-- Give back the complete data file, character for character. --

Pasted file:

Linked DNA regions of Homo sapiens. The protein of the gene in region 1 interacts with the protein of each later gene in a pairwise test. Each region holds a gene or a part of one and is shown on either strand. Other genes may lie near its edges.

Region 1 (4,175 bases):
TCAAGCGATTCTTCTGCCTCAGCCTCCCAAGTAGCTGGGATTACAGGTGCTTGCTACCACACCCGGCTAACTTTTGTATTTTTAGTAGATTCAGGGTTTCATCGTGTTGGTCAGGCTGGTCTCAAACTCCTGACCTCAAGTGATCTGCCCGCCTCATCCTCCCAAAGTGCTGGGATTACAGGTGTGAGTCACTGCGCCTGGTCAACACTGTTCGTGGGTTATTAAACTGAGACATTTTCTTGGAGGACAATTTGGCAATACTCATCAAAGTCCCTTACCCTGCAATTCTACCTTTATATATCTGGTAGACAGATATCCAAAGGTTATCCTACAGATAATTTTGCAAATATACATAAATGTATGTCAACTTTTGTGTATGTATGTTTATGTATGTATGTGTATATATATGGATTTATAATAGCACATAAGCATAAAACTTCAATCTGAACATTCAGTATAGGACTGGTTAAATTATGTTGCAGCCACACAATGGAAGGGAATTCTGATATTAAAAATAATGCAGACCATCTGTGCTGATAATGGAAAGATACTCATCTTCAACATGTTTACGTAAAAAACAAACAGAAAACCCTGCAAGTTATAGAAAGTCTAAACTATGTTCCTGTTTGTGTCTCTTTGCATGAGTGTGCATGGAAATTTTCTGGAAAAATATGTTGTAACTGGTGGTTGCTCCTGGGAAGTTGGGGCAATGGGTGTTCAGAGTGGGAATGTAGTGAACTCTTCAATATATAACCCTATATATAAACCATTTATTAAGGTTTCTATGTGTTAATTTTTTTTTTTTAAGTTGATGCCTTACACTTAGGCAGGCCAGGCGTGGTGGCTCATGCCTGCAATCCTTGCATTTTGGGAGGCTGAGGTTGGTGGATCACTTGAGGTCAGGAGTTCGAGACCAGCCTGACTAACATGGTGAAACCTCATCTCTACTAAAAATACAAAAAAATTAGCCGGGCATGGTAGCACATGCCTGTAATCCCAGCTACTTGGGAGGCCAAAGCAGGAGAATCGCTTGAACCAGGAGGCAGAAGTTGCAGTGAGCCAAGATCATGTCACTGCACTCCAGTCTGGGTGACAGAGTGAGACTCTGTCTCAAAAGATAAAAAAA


Linked DNA regions of Homo sapiens. The protein of the gene in region 1 interacts with the protein of each later gene in a pairwise test. Each region holds a gene or a part of one and is shown on either strand. Other genes may lie near its edges.

Region 1 (4,175 bases):
TCAAGCGATTCTTCTGCCTCAGCCTCCCAAGTAGCTGGGATTACAGGTGCTTGCTACCACACCCGGCTAACTTTTGTATTTTTAGTAGATTCAGGGTTTCATCGTGTTGGTCAGGCTGGTCTCAAACTCCTGACCTCAAGTGATCTGCCCGCCTCATCCTCCCAAAGTGCTGGGATTACAGGTGTGAGTCACTGCGCCTGGTCAACACTGTTCGTGGGTTATTAAACTGAGACATTTTCTTGGAGGACAATTTGGCAATACTCATCAAAGTCCCTTACCCTGCAATTCTACCTTTATATATCTGGTAGACAGATATCCAAAGGTTATCCTACAGATAATTTTGCAAATATACATAAATGTATGTCAACTTTTGTGTATGTATGTTTATGTATGTATGTGTATATATATGGATTTATAATAGCACATAAGCATAAAACTTCAATCTGAACATTCAGTATAGGACTGGTTAAATTATGTTGCAGCCACACAATGGAAGGGAATTCTGATATTAAAAATAATGCAGACCATCTGTGCTGATAATGGAAAGATACTCATCTTCAACATGTTTACGTAAAAAACAAACAGAAAACCCTGCAAGTTATAGAAAGTCTAAACTATGTTCCTGTTTGTGTCTCTTTGCATGAGTGTGCATGGAAATTTTCTGGAAAAATATGTTGTAACTGGTGGTTGCTCCTGGGAAGTTGGGGCAATGGGTGTTCAGAGTGGGAATGTAGTGAACTCTTCAATATATAACCCTATATATAAACCATTTATTAAGGTTTCTATGTGTTAATTTTTTTTTTTTAAGTTGATGCCTTACACTTAGGCAGGCCAGGCGTGGTGGCTCATGCCTGCAATCCTTGCATTTTGGGAGGCTGAGGTTGGTGGATCACTTGAGGTCAGGAGTTCGAGACCAGCCTGACTAACATGGTGAAACCTCATCTCTACTAAAAATACAAAAAAATTAGCCGGGCATGGTAGCACATGCCTGTAATCCCAGCTACTTGGGAGGCCAAAGCAGGAGAATCGCTTGAACCAGGAGGCAGAAGTTGCAGTGAGCCAAGATCATGTCACTGCACTCCAGTCTGGGTGACAGAGTGAGACTCTGTCTCAAAAGATAAAAAAA